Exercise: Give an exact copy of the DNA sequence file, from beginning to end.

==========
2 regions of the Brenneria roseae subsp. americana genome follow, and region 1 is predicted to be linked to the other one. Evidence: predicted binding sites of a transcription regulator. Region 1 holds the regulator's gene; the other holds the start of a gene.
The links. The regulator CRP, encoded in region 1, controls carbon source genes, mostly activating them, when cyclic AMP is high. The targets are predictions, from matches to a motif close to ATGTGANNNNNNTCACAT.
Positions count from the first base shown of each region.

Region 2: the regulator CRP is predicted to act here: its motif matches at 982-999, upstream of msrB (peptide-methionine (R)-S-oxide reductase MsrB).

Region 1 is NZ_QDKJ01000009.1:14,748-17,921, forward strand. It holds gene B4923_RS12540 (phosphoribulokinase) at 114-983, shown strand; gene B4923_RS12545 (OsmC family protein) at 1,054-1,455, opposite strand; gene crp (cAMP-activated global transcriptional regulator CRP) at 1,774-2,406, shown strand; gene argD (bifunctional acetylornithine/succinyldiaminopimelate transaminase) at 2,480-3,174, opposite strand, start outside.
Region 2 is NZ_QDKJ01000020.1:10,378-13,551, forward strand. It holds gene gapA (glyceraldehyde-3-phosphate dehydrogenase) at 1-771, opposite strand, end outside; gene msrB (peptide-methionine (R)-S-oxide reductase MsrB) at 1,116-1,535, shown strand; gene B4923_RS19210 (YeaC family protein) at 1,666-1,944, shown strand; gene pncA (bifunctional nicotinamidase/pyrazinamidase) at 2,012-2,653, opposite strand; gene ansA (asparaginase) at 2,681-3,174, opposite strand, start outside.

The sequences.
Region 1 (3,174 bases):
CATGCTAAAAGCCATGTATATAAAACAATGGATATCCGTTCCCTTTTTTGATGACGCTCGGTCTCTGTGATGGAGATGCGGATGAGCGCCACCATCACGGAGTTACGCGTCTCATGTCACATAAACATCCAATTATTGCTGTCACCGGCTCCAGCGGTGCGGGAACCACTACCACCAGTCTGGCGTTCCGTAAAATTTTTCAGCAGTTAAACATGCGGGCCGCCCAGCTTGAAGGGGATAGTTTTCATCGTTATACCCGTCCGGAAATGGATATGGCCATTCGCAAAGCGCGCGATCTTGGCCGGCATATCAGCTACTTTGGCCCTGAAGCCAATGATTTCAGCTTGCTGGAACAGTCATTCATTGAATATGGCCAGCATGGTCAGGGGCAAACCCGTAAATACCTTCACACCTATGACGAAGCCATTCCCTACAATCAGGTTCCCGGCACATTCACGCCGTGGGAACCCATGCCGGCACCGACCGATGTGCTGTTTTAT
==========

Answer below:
2 regions of the Brenneria roseae subsp. americana genome follow, and region 1 is predicted to be linked to the other one. Evidence: predicted binding sites of a transcription regulator. Region 1 holds the regulator's gene; the other holds the start of a gene.
The links. The regulator CRP, encoded in region 1, controls carbon source genes, mostly activating them, when cyclic AMP is high. The targets are predictions, from matches to a motif close to ATGTGANNNNNNTCACAT.
Positions count from the first base shown of each region.

Region 2: the regulator CRP is predicted to act here: its motif matches at 982-999, upstream of msrB (peptide-methionine (R)-S-oxide reductase MsrB).

Region 1 is NZ_QDKJ01000009.1:14,748-17,921, forward strand. It holds gene B4923_RS12540 (phosphoribulokinase) at 114-983, shown strand; gene B4923_RS12545 (OsmC family protein) at 1,054-1,455, opposite strand; gene crp (cAMP-activated global transcriptional regulator CRP) at 1,774-2,406, shown strand; gene argD (bifunctional acetylornithine/succinyldiaminopimelate transaminase) at 2,480-3,174, opposite strand, start outside.
Region 2 is NZ_QDKJ01000020.1:10,378-13,551, forward strand. It holds gene gapA (glyceraldehyde-3-phosphate dehydrogenase) at 1-771, opposite strand, end outside; gene msrB (peptide-methionine (R)-S-oxide reductase MsrB) at 1,116-1,535, shown strand; gene B4923_RS19210 (YeaC family protein) at 1,666-1,944, shown strand; gene pncA (bifunctional nicotinamidase/pyrazinamidase) at 2,012-2,653, opposite strand; gene ansA (asparaginase) at 2,681-3,174, opposite strand, start outside.

The sequences.
Region 1 (3,174 bases):
CATGCTAAAAGCCATGTATATAAAACAATGGATATCCGTTCCCTTTTTTGATGACGCTCGGTCTCTGTGATGGAGATGCGGATGAGCGCCACCATCACGGAGTTACGCGTCTCATGTCACATAAACATCCAATTATTGCTGTCACCGGCTCCAGCGGTGCGGGAACCACTACCACCAGTCTGGCGTTCCGTAAAATTTTTCAGCAGTTAAACATGCGGGCCGCCCAGCTTGAAGGGGATAGTTTTCATCGTTATACCCGTCCGGAAATGGATATGGCCATTCGCAAAGCGCGCGATCTTGGCCGGCATATCAGCTACTTTGGCCCTGAAGCCAATGATTTCAGCTTGCTGGAACAGTCATTCATTGAATATGGCCAGCATGGTCAGGGGCAAACCCGTAAATACCTTCACACCTATGACGAAGCCATTCCCTACAATCAGGTTCCCGGCACATTCACGCCGTGGGAACCCATGCCGGCACCGACCGATGTGCTGTTTTAT